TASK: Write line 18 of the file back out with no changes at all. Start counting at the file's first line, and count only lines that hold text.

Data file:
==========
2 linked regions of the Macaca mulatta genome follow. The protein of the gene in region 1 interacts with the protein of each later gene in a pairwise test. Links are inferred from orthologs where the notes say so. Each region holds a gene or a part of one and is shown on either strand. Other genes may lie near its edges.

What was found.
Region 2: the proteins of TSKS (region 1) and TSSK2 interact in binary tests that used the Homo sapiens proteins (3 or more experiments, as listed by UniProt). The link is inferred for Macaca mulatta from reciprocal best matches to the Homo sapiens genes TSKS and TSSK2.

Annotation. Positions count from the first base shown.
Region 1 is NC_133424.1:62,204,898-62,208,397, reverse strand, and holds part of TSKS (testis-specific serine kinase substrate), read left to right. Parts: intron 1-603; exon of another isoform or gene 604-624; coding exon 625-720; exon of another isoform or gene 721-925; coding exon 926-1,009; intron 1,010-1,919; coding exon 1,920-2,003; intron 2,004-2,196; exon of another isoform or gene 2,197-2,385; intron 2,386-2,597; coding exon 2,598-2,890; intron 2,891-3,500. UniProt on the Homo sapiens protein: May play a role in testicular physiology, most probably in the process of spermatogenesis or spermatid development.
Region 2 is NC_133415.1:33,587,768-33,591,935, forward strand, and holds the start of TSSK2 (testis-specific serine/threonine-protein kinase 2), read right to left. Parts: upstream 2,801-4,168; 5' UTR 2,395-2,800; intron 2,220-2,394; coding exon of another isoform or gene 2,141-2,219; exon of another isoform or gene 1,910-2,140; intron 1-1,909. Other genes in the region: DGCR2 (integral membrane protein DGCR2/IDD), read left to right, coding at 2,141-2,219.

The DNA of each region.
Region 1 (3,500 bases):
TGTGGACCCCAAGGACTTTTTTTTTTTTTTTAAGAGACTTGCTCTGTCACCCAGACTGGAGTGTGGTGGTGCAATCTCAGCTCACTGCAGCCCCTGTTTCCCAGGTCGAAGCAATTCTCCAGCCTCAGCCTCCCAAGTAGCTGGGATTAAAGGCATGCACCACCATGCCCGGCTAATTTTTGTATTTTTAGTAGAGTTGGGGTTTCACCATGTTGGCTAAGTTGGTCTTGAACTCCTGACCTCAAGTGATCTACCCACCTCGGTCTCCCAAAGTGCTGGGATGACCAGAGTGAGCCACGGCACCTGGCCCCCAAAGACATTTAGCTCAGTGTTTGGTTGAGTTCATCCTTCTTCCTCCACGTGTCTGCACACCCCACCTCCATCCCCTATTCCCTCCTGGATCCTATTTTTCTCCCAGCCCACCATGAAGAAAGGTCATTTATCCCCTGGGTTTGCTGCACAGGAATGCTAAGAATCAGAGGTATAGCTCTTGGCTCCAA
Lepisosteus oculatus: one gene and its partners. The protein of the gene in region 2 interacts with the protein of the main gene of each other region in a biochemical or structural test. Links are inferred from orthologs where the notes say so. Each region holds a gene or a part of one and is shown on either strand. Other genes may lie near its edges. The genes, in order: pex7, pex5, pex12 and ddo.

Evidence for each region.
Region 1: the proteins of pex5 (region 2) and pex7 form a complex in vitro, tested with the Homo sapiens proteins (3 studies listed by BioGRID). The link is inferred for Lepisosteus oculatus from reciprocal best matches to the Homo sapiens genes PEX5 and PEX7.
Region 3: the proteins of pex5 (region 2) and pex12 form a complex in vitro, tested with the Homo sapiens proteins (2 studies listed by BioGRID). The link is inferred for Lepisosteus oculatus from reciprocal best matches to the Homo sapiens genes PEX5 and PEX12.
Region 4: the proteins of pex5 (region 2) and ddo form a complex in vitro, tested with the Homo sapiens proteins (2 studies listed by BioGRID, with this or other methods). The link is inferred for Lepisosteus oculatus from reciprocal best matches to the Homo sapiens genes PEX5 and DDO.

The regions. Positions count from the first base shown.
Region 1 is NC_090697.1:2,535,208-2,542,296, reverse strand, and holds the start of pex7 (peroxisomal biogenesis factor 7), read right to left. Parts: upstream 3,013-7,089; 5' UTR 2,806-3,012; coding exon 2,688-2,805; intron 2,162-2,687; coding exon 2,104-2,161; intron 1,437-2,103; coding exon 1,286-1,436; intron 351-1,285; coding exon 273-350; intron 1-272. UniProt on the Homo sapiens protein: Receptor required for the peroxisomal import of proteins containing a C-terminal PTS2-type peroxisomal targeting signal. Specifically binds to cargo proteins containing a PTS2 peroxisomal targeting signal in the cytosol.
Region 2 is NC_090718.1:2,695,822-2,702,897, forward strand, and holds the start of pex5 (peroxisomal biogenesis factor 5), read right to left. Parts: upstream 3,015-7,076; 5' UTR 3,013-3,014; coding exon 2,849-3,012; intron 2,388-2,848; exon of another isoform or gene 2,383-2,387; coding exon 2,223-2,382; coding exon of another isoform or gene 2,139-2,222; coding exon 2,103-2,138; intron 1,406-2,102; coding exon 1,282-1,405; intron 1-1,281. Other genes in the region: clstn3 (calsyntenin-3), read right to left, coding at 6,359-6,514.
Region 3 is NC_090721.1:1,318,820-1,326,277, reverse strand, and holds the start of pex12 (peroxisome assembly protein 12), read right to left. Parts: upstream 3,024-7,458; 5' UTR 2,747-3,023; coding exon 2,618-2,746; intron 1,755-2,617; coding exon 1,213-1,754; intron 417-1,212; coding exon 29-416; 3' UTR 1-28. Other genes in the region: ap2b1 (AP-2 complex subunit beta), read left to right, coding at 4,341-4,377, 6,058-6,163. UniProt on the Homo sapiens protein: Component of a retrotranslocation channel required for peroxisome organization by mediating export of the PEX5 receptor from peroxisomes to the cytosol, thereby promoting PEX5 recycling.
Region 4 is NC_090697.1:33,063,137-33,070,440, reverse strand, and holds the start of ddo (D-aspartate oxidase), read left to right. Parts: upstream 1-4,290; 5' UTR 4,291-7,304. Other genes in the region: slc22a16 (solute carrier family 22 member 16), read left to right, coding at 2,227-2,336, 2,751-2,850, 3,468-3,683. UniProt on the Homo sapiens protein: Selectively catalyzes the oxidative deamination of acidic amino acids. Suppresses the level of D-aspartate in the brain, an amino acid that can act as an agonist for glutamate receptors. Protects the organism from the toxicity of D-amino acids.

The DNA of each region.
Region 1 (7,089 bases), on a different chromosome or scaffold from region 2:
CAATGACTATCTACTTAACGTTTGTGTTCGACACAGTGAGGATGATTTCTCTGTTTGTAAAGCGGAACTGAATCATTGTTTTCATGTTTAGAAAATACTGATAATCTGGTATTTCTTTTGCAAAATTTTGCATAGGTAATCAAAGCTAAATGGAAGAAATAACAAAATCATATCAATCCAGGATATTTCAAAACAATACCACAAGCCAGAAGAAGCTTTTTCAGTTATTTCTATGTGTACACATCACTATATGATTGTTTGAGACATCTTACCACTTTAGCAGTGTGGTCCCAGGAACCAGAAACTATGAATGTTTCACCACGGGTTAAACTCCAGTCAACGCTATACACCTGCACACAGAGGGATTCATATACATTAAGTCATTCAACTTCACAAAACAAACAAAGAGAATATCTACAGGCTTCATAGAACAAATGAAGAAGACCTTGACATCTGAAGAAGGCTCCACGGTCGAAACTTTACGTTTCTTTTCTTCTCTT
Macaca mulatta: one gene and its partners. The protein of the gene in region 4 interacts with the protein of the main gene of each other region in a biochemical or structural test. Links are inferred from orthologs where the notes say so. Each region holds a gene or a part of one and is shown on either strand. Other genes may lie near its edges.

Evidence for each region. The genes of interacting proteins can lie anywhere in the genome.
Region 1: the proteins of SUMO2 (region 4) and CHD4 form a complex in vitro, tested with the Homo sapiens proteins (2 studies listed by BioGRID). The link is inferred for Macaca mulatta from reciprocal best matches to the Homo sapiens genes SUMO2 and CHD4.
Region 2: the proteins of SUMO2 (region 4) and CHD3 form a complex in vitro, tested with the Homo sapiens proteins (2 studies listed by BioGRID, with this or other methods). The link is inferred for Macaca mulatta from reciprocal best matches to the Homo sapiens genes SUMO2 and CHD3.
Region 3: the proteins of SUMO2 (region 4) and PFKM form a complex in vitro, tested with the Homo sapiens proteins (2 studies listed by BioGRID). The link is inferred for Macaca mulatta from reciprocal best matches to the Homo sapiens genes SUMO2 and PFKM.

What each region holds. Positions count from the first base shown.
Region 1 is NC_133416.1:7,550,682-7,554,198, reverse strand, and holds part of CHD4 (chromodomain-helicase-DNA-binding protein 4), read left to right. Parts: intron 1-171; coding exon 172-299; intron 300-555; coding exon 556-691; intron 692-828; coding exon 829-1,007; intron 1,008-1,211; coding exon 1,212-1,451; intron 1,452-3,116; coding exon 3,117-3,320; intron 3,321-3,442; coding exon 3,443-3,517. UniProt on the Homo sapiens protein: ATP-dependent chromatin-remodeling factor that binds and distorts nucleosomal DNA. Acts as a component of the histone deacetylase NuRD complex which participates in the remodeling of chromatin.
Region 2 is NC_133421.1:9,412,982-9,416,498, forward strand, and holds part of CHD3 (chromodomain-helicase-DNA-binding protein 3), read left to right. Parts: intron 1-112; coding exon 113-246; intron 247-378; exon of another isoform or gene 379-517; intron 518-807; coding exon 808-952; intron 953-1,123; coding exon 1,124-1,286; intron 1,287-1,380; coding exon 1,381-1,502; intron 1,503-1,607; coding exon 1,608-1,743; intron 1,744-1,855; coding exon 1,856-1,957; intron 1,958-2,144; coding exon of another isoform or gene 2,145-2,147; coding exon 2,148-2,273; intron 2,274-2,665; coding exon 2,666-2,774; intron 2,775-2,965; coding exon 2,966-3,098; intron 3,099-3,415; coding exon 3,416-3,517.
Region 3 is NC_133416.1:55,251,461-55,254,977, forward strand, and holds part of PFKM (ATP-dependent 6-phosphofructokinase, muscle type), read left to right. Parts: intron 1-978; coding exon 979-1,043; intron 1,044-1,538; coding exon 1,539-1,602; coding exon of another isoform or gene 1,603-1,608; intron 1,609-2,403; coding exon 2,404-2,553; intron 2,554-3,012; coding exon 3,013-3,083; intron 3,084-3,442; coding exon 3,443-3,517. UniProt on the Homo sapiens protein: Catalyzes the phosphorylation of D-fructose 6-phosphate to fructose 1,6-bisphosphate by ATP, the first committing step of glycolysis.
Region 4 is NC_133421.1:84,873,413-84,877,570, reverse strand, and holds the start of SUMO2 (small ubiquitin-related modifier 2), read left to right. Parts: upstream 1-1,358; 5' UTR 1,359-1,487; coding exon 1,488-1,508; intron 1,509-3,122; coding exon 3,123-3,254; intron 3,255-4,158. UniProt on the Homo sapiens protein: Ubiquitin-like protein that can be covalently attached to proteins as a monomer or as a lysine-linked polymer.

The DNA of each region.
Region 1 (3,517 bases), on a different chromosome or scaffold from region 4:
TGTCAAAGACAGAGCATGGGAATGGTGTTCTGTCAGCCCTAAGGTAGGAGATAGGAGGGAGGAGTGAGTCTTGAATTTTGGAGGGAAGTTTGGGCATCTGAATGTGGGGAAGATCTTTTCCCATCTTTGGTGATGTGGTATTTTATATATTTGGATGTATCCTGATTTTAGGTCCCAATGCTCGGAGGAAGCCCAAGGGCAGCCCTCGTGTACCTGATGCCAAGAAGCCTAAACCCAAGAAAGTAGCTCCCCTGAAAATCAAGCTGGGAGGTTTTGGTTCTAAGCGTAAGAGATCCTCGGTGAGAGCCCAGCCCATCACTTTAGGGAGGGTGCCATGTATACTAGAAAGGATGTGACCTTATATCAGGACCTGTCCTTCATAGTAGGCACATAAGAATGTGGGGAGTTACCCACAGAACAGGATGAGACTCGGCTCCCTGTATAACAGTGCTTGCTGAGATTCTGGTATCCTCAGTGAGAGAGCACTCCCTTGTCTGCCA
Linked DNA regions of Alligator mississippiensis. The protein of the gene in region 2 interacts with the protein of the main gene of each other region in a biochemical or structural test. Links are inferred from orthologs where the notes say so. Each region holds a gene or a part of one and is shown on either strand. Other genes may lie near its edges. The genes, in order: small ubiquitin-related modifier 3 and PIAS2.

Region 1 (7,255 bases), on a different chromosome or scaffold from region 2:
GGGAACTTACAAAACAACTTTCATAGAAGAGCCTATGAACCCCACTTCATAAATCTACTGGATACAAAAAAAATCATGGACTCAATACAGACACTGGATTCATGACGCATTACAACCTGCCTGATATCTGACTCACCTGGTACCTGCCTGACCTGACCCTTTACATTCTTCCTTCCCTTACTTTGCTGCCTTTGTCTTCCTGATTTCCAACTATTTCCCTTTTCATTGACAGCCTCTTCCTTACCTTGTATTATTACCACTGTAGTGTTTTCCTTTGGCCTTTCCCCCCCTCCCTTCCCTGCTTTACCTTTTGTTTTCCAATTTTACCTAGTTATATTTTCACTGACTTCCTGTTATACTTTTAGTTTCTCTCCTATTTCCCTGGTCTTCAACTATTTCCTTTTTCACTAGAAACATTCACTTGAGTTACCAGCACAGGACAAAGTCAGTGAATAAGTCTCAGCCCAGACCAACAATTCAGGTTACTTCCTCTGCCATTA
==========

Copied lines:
Region 3 is NC_090721.1:1,318,820-1,326,277, reverse strand, and holds the start of pex12 (peroxisome assembly protein 12), read right to left. Parts: upstream 3,024-7,458; 5' UTR 2,747-3,023; coding exon 2,618-2,746; intron 1,755-2,617; coding exon 1,213-1,754; intron 417-1,212; coding exon 29-416; 3' UTR 1-28. Other genes in the region: ap2b1 (AP-2 complex subunit beta), read left to right, coding at 4,341-4,377, 6,058-6,163. UniProt on the Homo sapiens protein: Component of a retrotranslocation channel required for peroxisome organization by mediating export of the PEX5 receptor from peroxisomes to the cytosol, thereby promoting PEX5 recycling.